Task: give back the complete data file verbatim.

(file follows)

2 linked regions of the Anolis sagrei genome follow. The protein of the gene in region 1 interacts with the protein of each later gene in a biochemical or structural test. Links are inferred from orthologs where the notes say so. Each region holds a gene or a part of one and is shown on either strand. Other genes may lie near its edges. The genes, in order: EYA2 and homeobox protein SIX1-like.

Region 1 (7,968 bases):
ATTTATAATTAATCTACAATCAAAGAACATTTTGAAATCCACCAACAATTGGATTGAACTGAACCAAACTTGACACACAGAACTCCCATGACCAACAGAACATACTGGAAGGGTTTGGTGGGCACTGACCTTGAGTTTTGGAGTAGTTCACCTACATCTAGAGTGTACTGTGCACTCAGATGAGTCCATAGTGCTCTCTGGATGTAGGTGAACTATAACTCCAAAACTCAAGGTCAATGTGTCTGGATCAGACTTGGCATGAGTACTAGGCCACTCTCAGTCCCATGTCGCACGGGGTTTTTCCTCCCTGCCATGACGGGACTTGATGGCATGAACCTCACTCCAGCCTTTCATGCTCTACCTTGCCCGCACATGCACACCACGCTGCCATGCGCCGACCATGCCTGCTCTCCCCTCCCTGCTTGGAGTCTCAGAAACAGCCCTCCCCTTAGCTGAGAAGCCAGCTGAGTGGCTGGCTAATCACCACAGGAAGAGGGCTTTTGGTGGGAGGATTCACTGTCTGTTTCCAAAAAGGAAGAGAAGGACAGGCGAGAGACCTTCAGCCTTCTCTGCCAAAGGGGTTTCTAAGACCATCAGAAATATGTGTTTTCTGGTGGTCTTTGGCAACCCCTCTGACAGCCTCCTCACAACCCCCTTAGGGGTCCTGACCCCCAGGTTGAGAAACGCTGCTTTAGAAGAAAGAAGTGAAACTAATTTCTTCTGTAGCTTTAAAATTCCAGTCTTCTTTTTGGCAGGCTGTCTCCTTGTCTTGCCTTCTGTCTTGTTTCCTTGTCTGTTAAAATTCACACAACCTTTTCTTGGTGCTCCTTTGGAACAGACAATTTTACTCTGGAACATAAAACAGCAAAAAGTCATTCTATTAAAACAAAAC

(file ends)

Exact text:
2 linked regions of the Anolis sagrei genome follow. The protein of the gene in region 1 interacts with the protein of each later gene in a biochemical or structural test. Links are inferred from orthologs where the notes say so. Each region holds a gene or a part of one and is shown on either strand. Other genes may lie near its edges. The genes, in order: EYA2 and homeobox protein SIX1-like.

Region 1 (7,968 bases):
ATTTATAATTAATCTACAATCAAAGAACATTTTGAAATCCACCAACAATTGGATTGAACTGAACCAAACTTGACACACAGAACTCCCATGACCAACAGAACATACTGGAAGGGTTTGGTGGGCACTGACCTTGAGTTTTGGAGTAGTTCACCTACATCTAGAGTGTACTGTGCACTCAGATGAGTCCATAGTGCTCTCTGGATGTAGGTGAACTATAACTCCAAAACTCAAGGTCAATGTGTCTGGATCAGACTTGGCATGAGTACTAGGCCACTCTCAGTCCCATGTCGCACGGGGTTTTTCCTCCCTGCCATGACGGGACTTGATGGCATGAACCTCACTCCAGCCTTTCATGCTCTACCTTGCCCGCACATGCACACCACGCTGCCATGCGCCGACCATGCCTGCTCTCCCCTCCCTGCTTGGAGTCTCAGAAACAGCCCTCCCCTTAGCTGAGAAGCCAGCTGAGTGGCTGGCTAATCACCACAGGAAGAGGGCTTTTGGTGGGAGGATTCACTGTCTGTTTCCAAAAAGGAAGAGAAGGACAGGCGAGAGACCTTCAGCCTTCTCTGCCAAAGGGGTTTCTAAGACCATCAGAAATATGTGTTTTCTGGTGGTCTTTGGCAACCCCTCTGACAGCCTCCTCACAACCCCCTTAGGGGTCCTGACCCCCAGGTTGAGAAACGCTGCTTTAGAAGAAAGAAGTGAAACTAATTTCTTCTGTAGCTTTAAAATTCCAGTCTTCTTTTTGGCAGGCTGTCTCCTTGTCTTGCCTTCTGTCTTGTTTCCTTGTCTGTTAAAATTCACACAACCTTTTCTTGGTGCTCCTTTGGAACAGACAATTTTACTCTGGAACATAAAACAGCAAAAAGTCATTCTATTAAAACAAAAC